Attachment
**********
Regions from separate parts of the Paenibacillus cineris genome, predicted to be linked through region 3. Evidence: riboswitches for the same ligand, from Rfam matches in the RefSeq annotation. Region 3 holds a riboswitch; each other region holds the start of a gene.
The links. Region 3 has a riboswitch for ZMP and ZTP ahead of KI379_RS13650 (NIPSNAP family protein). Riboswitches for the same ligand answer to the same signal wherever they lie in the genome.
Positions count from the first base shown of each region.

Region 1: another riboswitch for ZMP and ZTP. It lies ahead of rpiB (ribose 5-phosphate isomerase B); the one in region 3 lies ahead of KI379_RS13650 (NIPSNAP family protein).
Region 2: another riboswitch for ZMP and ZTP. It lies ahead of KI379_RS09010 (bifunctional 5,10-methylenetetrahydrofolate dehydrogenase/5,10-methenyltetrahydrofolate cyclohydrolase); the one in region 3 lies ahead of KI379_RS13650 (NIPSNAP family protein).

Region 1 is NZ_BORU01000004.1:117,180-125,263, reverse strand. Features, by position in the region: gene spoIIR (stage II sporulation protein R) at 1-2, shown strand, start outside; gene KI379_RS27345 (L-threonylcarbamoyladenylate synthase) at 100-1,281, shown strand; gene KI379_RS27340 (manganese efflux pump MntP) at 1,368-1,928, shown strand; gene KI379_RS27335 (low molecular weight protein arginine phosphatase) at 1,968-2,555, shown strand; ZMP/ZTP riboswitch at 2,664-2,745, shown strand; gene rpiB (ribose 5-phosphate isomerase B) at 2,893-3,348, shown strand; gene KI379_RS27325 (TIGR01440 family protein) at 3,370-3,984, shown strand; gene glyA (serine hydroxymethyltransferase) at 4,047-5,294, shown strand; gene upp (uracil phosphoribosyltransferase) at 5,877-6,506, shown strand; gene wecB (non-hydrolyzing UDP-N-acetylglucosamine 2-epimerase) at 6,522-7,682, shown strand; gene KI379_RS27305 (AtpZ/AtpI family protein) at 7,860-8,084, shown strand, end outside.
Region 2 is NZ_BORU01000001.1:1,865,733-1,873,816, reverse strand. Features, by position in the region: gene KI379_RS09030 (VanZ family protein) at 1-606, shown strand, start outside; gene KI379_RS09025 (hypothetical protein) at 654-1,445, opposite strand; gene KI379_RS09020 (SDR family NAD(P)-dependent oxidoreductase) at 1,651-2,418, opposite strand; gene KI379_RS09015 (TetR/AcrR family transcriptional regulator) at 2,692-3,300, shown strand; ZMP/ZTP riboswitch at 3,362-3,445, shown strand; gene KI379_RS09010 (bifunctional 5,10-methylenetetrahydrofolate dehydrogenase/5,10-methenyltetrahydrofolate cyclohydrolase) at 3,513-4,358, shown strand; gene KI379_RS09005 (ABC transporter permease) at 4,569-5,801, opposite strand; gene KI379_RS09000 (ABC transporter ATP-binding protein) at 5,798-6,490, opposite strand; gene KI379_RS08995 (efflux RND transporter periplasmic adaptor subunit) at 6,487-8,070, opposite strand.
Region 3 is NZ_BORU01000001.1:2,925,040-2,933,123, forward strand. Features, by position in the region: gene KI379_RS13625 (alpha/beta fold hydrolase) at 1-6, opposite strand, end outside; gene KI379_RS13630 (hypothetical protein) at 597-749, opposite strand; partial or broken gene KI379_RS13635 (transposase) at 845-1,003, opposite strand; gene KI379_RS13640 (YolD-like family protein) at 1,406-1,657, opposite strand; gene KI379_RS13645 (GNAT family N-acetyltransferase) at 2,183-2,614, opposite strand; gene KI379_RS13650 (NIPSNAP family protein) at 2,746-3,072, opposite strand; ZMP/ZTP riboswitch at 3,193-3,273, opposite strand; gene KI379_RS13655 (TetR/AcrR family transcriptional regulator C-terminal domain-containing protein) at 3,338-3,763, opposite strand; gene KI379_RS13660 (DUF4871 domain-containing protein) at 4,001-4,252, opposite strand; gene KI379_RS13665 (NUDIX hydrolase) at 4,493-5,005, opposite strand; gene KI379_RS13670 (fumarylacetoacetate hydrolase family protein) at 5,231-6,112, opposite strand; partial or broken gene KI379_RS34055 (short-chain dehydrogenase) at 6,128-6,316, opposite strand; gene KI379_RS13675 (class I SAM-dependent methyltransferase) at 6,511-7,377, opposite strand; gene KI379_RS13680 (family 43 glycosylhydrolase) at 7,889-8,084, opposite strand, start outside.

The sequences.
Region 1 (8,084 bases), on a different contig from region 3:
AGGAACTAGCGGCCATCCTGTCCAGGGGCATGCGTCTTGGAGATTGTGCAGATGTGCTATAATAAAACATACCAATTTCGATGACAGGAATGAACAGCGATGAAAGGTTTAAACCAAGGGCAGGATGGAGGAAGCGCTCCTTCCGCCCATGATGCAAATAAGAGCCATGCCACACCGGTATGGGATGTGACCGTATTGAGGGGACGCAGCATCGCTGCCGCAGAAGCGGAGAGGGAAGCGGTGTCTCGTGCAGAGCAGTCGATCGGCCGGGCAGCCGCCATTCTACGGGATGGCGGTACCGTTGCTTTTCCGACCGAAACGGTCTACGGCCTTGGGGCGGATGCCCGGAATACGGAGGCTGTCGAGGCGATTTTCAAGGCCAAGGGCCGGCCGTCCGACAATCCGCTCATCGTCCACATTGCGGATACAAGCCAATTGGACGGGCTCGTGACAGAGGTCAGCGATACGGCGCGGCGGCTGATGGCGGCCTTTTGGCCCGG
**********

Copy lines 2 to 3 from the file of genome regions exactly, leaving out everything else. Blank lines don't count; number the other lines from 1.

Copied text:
The links. Region 3 has a riboswitch for ZMP and ZTP ahead of KI379_RS13650 (NIPSNAP family protein). Riboswitches for the same ligand answer to the same signal wherever they lie in the genome.
Positions count from the first base shown of each region.